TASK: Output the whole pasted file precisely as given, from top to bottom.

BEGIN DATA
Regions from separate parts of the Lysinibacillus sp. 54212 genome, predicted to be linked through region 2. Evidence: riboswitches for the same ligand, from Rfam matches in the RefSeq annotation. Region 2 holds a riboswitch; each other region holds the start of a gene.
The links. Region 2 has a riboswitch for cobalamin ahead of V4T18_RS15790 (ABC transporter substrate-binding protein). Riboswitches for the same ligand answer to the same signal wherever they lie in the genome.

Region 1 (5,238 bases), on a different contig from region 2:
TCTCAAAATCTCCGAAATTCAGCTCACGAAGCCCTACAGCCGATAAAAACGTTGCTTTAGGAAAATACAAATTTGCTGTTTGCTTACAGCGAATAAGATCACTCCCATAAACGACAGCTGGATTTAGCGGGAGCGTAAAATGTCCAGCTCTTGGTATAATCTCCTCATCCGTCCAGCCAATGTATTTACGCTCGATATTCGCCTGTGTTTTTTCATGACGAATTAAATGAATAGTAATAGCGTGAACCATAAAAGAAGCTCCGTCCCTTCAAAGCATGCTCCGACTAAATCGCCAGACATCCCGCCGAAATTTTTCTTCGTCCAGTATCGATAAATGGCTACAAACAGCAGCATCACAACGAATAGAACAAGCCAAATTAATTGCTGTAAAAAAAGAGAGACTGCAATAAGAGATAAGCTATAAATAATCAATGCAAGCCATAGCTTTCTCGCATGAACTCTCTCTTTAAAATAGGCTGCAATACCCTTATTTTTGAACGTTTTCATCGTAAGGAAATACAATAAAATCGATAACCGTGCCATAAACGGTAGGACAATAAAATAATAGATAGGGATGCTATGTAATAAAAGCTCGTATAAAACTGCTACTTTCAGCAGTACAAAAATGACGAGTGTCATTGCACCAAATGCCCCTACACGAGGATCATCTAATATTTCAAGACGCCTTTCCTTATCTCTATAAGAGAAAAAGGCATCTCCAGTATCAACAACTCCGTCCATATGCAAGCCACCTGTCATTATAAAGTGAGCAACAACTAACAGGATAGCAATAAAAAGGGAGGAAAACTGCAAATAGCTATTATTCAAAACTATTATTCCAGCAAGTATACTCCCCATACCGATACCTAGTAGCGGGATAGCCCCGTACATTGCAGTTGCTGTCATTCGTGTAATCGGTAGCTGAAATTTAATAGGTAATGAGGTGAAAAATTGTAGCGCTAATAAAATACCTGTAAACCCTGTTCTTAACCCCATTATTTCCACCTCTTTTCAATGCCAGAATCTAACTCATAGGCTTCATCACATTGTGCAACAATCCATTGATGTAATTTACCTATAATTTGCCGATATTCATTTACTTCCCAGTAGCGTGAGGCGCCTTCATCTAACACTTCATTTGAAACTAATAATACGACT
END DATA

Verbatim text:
Regions from separate parts of the Lysinibacillus sp. 54212 genome, predicted to be linked through region 2. Evidence: riboswitches for the same ligand, from Rfam matches in the RefSeq annotation. Region 2 holds a riboswitch; each other region holds the start of a gene.
The links. Region 2 has a riboswitch for cobalamin ahead of V4T18_RS15790 (ABC transporter substrate-binding protein). Riboswitches for the same ligand answer to the same signal wherever they lie in the genome.

Region 1 (5,238 bases), on a different contig from region 2:
TCTCAAAATCTCCGAAATTCAGCTCACGAAGCCCTACAGCCGATAAAAACGTTGCTTTAGGAAAATACAAATTTGCTGTTTGCTTACAGCGAATAAGATCACTCCCATAAACGACAGCTGGATTTAGCGGGAGCGTAAAATGTCCAGCTCTTGGTATAATCTCCTCATCCGTCCAGCCAATGTATTTACGCTCGATATTCGCCTGTGTTTTTTCATGACGAATTAAATGAATAGTAATAGCGTGAACCATAAAAGAAGCTCCGTCCCTTCAAAGCATGCTCCGACTAAATCGCCAGACATCCCGCCGAAATTTTTCTTCGTCCAGTATCGATAAATGGCTACAAACAGCAGCATCACAACGAATAGAACAAGCCAAATTAATTGCTGTAAAAAAAGAGAGACTGCAATAAGAGATAAGCTATAAATAATCAATGCAAGCCATAGCTTTCTCGCATGAACTCTCTCTTTAAAATAGGCTGCAATACCCTTATTTTTGAACGTTTTCATCGTAAGGAAATACAATAAAATCGATAACCGTGCCATAAACGGTAGGACAATAAAATAATAGATAGGGATGCTATGTAATAAAAGCTCGTATAAAACTGCTACTTTCAGCAGTACAAAAATGACGAGTGTCATTGCACCAAATGCCCCTACACGAGGATCATCTAATATTTCAAGACGCCTTTCCTTATCTCTATAAGAGAAAAAGGCATCTCCAGTATCAACAACTCCGTCCATATGCAAGCCACCTGTCATTATAAAGTGAGCAACAACTAACAGGATAGCAATAAAAAGGGAGGAAAACTGCAAATAGCTATTATTCAAAACTATTATTCCAGCAAGTATACTCCCCATACCGATACCTAGTAGCGGGATAGCCCCGTACATTGCAGTTGCTGTCATTCGTGTAATCGGTAGCTGAAATTTAATAGGTAATGAGGTGAAAAATTGTAGCGCTAATAAAATACCTGTAAACCCTGTTCTTAACCCCATTATTTCCACCTCTTTTCAATGCCAGAATCTAACTCATAGGCTTCATCACATTGTGCAACAATCCATTGATGTAATTTACCTATAATTTGCCGATATTCATTTACTTCCCAGTAGCGTGAGGCGCCTTCATCTAACACTTCATTTGAAACTAATAATACGACT